For weeks I stood in the grocery store and cried. Usually it happened in the produce aisle, but sometimes it happened at the deli counter or in front of the calcium fortified orange juice. Casually I would wipe the tears away as I tried to make weeping in a supermarket look like the most natural thing in the world. Instead, I was grocery store grieving.
I hadn’t seen this coming and so it hit me like a two by four. My eldest had gone to college so I no longer bought berries or sliced turkey or clementines. My map of the grocery store, laid down by decades of my family’s eating habits had been brutally altered and I had no idea this change would cause to me cry in public standing between the honey crisp apples and non-organic raspberries looking like a fool.
Then a second less-healthy-eating son left for school and I steered clear of the aisles that contained potato chips, Bagel Bites pizzas and frankly anything that can be eaten out of a microwave at 2am. Outside of the grocery store I was okay with my older boys having left for college but once I crossed the threshold of the grocery store, I fought back tears.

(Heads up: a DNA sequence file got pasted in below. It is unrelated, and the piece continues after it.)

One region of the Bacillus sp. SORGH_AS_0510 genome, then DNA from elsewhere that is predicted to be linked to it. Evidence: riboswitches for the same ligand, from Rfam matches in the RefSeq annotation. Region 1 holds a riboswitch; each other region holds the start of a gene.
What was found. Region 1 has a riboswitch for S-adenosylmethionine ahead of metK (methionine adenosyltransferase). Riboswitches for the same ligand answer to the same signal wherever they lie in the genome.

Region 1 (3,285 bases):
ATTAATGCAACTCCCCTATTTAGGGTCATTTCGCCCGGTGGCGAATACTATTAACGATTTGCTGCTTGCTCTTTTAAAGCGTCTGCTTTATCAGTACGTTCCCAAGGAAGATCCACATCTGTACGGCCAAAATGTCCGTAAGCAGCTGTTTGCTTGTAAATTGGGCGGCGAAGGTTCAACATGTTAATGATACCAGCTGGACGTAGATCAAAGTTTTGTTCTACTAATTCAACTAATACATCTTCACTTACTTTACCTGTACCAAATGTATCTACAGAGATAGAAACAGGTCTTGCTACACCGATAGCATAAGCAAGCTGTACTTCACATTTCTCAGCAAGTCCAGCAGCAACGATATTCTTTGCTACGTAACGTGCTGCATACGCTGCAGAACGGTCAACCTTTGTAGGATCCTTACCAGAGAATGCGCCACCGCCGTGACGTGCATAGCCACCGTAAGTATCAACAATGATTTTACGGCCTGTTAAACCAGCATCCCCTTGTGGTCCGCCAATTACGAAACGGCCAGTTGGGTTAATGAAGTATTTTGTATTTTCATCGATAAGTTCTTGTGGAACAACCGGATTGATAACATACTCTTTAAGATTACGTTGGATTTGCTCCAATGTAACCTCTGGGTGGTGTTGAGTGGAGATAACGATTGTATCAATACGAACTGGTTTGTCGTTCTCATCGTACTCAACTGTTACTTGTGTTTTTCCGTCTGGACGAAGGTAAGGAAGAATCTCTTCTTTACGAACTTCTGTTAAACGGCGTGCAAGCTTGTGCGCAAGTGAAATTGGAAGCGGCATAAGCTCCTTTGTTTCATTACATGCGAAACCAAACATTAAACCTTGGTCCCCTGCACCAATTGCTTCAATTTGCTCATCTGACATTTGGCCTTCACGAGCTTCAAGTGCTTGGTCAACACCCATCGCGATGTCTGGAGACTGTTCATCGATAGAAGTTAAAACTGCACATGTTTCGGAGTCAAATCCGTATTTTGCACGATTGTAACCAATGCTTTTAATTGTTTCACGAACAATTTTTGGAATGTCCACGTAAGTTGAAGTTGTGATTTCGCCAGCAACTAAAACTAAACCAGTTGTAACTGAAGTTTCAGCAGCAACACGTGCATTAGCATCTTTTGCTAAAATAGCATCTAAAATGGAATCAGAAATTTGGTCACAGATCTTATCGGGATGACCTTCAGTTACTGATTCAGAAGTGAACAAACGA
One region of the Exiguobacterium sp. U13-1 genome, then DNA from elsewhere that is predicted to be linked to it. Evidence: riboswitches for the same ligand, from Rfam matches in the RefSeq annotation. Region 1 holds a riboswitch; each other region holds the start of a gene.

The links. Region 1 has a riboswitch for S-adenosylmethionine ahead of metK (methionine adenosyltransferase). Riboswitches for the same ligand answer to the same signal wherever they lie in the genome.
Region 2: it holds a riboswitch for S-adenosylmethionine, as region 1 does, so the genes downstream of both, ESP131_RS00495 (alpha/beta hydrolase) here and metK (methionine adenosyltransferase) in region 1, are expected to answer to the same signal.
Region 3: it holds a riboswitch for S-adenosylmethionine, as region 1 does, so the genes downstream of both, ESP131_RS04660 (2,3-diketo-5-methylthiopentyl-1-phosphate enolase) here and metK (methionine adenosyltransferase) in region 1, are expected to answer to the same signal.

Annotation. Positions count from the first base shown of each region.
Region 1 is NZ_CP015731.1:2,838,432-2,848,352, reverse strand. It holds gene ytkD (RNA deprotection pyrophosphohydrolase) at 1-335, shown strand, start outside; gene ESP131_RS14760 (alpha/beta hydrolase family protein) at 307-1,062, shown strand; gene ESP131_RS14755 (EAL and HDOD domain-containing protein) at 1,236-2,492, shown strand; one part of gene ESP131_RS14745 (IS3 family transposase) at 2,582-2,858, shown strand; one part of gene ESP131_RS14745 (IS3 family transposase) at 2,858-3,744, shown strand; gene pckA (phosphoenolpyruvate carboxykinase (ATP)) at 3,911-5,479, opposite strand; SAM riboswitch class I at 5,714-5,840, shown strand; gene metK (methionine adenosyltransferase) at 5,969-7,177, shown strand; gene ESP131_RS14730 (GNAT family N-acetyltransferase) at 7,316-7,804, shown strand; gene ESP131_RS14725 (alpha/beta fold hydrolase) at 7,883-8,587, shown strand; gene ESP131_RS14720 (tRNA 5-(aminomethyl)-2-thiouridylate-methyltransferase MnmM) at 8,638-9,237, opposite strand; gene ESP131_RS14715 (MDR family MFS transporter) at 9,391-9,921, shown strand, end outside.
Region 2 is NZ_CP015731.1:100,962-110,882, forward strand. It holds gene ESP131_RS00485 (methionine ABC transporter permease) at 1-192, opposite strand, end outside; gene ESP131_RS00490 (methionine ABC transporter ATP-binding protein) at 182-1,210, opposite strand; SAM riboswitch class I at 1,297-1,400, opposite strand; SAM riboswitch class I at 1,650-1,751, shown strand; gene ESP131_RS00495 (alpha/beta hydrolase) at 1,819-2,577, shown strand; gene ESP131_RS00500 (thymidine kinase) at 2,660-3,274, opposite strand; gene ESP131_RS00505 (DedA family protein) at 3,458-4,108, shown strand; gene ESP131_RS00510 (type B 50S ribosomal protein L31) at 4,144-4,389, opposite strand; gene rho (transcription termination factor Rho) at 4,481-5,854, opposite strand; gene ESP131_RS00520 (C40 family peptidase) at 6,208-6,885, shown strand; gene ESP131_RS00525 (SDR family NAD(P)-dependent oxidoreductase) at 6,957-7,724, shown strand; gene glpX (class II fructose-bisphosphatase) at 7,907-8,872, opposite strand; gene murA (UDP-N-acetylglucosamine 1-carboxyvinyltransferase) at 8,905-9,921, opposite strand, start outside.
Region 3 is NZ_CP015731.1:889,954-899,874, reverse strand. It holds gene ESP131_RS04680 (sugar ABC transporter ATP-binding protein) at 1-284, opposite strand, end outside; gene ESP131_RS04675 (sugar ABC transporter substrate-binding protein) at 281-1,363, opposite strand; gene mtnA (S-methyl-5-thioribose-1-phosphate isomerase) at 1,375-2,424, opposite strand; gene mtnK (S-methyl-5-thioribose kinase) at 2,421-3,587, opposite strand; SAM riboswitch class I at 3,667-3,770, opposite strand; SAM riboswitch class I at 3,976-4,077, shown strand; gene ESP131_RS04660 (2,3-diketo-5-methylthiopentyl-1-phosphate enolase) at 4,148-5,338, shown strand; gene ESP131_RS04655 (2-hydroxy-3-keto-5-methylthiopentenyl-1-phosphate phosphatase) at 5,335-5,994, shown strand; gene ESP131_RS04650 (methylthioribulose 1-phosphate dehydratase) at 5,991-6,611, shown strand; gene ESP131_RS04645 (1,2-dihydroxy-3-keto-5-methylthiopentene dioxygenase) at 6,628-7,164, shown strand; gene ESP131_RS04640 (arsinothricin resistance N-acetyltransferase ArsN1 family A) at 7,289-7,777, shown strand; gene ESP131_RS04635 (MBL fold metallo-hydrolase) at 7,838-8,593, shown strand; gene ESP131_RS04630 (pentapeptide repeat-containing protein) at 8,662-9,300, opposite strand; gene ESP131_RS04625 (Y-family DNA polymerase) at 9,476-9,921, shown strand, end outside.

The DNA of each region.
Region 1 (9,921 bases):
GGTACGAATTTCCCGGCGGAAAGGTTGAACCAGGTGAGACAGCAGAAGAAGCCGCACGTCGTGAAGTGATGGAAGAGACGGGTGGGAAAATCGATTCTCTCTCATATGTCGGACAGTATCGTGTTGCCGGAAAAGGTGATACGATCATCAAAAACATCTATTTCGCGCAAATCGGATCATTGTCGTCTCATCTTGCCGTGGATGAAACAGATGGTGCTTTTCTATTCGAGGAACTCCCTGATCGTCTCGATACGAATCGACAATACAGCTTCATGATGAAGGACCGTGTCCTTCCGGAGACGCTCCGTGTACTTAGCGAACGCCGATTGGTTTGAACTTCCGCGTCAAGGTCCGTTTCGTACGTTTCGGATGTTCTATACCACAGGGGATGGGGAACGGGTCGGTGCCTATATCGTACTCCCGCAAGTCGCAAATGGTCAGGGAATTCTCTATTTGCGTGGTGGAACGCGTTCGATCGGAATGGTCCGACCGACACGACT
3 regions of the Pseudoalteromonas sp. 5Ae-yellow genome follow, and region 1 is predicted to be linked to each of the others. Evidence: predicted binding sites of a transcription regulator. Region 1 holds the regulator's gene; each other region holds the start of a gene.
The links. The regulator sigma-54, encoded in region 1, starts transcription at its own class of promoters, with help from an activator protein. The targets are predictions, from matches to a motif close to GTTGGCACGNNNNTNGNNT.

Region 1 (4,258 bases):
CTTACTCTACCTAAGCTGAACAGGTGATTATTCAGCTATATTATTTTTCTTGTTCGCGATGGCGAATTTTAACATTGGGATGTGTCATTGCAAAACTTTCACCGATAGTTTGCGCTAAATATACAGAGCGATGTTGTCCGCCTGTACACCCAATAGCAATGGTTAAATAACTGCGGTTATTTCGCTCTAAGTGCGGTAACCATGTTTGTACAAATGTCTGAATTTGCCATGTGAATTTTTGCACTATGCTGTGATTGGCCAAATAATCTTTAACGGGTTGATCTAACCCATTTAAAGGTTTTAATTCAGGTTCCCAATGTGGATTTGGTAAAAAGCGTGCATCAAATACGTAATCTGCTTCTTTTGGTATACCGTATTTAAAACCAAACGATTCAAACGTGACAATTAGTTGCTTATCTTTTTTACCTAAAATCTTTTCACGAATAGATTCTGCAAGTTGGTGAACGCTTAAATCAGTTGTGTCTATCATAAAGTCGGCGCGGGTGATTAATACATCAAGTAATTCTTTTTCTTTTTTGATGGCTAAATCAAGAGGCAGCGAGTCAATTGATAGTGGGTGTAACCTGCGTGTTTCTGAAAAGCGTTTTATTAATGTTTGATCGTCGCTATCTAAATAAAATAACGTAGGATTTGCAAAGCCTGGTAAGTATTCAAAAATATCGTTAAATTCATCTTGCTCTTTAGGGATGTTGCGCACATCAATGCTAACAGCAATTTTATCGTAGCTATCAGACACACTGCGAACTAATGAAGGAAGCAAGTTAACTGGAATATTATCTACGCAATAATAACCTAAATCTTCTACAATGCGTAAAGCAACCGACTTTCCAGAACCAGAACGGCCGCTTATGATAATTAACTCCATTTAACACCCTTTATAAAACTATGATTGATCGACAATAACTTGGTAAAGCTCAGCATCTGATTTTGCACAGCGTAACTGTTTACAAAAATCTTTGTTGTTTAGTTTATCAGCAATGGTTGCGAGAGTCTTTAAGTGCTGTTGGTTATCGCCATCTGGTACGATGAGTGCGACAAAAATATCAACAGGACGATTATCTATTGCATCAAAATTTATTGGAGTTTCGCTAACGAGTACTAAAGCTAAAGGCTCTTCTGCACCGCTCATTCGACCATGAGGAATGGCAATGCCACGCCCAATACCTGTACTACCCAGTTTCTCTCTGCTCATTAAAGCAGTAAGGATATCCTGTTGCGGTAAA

I started shopping less, not great news for either my high school son or husband, and ordering in take out food or dashing into corner markets and just grabbing what we absolutely needed.
And then they were coming home.
Thanksgiving was upon us and for five days I would have three starving teen-age boys. So I ventured back, wandered freely among the aisles, filling and then ultimately overfilling my shopping cart with more food than they could possibly eat in weeks.
It was a bit of a squirrel maneuver as I stored up food that would last long after they were back in their dorms. Even the checkout clerk was a little astonished as she rang up the total. I began to realize that when it came to my family and food, I had lost the plot. To avoid feeling sad, I had avoided buying groceries as if that would make my boys small again. Many family rituals come to a predictable, perhaps timely, end. I knew the house would be quieter, their places at the table empty. But other little daily patterns of life, can simply take you by surprise, leaving you crying in the grocery aisles.